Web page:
Dubai: To enhance transparency and ensure top-notch health care standards, new and increased penalties — by up to 400 per cent, will be effective from next month under a new executive council decree. The penalties are for breaches by health care professionals and facilities.
The details of the new decree Law No. 32 for the licensure of health care professionals and health facilities, were made available by the Dubai Health Authority (DHA) on Monday.
The decree provides for stringent licensing regulations with new as well as heftier fines to ensure the highest quality of health care and patient protection.
Simultaneously, the new decree makes it easier for highly specialised medical professionals to obtain licences and for facilities to reinstate licences if suspended. The new financial penalties include those for non-issuance of an electronic sick leave by a medical facility.
Certain older penalties have increased, for example, for a facility that has changed its address without intimation, and for a practising unlicensed health care professional. The latter has been increased to Dh50,000.
The fines will apply to 22 private hospitals and 19,554 health care professionals licensed by the DHA.
The decree will be implemented by a centralised medical practice committee that will oversee the licensing of medical professionals and facilities, monitoring of health care facilities, and implementing penalties for violations.
The medical practice committee will also have, under its aegis, a grievance committee that will deal with appeals towards complaints lodged against health care professionals and facilities.
In the beginning of 2013, Shaikh Hamdan Bin Mohammad Bin Rashid Al Maktoum, Crown Prince of Dubai and Chairman of Dubai Executive Council, instructed a permanent committee affiliated with the DHA to propose and review the rules, conditions and standards of medical practice in the emirate as well as the penalties for ethical, technical and administrative breaches.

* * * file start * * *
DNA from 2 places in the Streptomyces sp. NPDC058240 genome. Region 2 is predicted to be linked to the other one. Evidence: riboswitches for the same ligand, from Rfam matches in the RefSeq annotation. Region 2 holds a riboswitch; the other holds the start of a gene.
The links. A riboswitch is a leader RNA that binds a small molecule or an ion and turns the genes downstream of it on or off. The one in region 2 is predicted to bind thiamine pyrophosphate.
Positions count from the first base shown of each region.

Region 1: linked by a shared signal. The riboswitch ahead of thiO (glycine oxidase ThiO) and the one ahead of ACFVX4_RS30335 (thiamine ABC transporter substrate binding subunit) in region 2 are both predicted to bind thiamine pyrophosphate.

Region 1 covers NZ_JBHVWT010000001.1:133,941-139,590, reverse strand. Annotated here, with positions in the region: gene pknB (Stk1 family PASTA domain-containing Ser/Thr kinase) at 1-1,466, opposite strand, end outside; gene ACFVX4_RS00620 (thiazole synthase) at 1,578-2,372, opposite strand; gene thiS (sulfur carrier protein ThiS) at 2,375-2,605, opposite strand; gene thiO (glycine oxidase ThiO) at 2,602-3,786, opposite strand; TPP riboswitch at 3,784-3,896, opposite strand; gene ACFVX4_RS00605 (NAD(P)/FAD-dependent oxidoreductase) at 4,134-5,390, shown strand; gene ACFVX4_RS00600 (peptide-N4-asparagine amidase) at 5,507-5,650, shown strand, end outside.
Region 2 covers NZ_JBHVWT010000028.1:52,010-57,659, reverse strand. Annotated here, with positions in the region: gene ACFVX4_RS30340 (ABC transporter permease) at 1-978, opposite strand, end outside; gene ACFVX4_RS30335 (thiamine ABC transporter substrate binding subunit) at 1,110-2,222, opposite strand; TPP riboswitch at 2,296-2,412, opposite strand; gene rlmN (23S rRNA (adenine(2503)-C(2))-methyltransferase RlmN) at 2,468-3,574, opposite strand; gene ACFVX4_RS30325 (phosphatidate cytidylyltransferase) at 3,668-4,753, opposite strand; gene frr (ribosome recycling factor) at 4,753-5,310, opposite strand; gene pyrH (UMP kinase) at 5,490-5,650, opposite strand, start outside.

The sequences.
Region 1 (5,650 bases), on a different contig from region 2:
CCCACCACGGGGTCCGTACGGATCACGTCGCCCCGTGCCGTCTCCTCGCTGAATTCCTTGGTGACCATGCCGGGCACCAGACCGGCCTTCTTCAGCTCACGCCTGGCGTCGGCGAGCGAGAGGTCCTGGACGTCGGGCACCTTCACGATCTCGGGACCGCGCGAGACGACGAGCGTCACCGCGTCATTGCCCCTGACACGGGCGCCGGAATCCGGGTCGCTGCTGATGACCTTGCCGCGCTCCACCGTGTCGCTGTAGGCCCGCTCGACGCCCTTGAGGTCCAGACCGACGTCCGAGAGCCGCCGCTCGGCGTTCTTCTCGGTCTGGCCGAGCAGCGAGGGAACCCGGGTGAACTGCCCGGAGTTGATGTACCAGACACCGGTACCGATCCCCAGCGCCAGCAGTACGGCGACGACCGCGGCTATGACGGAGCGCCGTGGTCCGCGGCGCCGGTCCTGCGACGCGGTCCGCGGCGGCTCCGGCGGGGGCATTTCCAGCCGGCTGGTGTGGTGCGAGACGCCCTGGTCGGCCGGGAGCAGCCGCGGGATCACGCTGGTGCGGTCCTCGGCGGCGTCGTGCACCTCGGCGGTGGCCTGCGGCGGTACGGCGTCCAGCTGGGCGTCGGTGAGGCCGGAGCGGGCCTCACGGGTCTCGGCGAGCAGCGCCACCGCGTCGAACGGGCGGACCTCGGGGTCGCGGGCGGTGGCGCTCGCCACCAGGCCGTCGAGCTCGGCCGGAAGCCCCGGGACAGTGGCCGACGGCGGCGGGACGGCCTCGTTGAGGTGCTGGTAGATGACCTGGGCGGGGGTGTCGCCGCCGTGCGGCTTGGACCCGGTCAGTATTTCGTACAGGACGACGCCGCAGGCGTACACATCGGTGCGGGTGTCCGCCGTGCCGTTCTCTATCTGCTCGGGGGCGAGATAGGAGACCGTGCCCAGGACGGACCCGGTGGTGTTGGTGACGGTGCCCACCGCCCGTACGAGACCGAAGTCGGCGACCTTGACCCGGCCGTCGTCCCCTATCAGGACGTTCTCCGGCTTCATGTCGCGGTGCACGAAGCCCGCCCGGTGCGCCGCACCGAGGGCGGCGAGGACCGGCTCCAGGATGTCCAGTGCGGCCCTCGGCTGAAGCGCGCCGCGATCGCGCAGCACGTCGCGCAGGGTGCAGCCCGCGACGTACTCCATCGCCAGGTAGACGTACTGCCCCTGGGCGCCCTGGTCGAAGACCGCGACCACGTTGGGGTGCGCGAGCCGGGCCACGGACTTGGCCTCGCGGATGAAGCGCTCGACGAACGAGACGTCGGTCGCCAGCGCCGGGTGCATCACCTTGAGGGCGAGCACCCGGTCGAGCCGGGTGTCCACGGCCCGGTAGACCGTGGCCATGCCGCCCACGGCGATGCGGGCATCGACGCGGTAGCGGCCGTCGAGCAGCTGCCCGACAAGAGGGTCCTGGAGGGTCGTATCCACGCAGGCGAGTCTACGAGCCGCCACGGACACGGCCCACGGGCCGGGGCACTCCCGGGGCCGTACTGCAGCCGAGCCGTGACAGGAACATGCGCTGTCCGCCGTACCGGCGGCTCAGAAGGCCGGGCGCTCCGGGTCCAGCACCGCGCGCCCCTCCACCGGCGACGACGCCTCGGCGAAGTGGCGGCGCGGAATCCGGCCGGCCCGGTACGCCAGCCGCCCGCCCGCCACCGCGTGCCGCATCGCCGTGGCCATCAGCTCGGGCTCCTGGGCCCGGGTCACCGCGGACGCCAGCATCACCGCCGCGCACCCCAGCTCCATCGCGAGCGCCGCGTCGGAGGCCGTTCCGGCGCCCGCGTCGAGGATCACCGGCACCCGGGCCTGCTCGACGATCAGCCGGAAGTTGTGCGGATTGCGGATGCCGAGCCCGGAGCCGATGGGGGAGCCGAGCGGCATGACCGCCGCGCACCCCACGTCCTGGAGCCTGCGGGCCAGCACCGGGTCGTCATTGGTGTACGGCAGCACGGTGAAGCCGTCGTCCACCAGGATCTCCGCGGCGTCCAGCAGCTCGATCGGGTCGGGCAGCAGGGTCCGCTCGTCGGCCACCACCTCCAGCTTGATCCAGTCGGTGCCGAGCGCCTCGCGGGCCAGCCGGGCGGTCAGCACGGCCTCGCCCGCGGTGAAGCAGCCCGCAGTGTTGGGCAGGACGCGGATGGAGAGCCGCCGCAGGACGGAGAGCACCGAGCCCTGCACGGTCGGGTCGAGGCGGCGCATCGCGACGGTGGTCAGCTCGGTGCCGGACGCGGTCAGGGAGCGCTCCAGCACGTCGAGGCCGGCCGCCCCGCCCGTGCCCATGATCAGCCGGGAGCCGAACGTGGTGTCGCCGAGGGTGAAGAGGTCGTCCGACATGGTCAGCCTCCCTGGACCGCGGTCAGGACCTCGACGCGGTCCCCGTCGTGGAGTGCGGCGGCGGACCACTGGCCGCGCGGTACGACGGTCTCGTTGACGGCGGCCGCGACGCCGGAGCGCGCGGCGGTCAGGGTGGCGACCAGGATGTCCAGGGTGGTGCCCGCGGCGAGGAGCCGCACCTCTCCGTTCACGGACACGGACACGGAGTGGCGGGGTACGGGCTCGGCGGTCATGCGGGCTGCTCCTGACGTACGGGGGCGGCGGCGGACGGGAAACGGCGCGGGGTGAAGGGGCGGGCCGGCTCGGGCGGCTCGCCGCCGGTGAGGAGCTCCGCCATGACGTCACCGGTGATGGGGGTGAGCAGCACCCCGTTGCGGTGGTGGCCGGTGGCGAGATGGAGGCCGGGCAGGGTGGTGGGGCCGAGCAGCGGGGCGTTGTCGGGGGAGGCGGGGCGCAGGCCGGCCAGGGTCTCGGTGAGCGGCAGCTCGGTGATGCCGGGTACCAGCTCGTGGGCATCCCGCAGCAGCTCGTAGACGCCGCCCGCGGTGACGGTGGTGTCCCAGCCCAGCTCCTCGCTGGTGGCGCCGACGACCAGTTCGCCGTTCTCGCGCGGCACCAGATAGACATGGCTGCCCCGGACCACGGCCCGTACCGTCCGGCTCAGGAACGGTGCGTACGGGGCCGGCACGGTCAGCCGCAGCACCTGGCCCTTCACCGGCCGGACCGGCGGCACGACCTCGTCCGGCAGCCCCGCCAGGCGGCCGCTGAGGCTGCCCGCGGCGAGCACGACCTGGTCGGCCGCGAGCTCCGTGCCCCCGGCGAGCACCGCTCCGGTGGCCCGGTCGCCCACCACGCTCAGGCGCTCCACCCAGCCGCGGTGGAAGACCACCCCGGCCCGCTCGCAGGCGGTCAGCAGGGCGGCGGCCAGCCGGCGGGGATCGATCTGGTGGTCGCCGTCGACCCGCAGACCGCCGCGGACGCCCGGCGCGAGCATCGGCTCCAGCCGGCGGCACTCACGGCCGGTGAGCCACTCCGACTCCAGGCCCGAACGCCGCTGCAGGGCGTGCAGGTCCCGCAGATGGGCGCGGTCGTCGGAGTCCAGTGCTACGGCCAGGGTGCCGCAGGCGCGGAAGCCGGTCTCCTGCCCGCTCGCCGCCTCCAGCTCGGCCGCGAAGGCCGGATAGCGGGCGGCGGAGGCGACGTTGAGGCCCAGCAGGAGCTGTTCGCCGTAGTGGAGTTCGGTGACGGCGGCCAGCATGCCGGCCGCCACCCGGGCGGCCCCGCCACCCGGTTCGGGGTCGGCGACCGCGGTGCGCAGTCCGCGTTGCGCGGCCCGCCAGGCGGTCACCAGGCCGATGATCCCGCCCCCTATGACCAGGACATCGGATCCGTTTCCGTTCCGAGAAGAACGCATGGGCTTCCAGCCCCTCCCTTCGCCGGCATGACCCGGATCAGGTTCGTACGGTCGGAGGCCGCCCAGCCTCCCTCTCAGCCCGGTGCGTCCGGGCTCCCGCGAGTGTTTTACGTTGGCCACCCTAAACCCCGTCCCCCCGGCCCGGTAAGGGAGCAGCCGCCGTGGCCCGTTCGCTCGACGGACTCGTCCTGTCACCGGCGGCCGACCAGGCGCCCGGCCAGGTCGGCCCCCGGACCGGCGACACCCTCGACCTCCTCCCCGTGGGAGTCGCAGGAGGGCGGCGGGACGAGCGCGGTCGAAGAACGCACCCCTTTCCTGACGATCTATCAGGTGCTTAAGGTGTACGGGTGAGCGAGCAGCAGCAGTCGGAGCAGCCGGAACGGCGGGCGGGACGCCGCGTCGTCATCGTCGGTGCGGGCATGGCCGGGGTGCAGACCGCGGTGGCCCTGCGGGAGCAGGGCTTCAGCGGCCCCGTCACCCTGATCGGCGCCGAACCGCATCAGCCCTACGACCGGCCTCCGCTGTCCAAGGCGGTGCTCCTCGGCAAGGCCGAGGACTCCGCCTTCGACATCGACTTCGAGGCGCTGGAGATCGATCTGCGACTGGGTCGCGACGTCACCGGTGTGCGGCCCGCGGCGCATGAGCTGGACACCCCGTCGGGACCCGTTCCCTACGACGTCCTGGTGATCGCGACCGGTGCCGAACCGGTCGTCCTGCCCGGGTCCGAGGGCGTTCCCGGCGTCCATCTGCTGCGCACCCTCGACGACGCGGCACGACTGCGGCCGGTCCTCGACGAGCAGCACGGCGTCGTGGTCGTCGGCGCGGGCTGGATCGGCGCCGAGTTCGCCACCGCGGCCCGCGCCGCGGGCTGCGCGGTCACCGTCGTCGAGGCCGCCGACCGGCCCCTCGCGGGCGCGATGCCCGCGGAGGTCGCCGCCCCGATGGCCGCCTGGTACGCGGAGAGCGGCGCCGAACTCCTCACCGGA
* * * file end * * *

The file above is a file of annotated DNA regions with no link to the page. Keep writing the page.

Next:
Speaking to Gulf News, Dr Ramadan Ebrahim, Director of DHA Health Regulation, and Dr Laila Mohammad Al Marzouqi, head of clinical governancee, said the new decree consolidated older policies. It has provisions for areas like the appeals for a revoked/suspended licence and the encouragement of new medical specialities like that of a hospitalist.
“Latest healthcare trends have been considered to finalise the decree,” said Dr Ebrahim.
Until now, the regulatory policies weren’t implemented under one centralised body, said Dr Laila.
“With the formation of the new medical practice committee, a sole body will regulate all areas from licensing of professionals and medical faculties to the penalties for violations,” she said.
When asked how the new decree will impact licensing professionals like physicians, dentists and nurses, Dr Laila said that the centralised process will be less challenging and newer and rare specialities such as a hospitalist will be given the required support.
“The bigger picture is that the decree will enhance transparency, fairness, raise quality of health care and protect patients’ safety and rights as well as align Dubai’s vision to promote itself as a medical tourism destination,” said Dr Laila.
The decree, under law No 9 of 20, exempts Dubai Healthcare City (DHCC), which is regulated by an independent body, the Centre for Healthcare Planning and Quality (CPQ).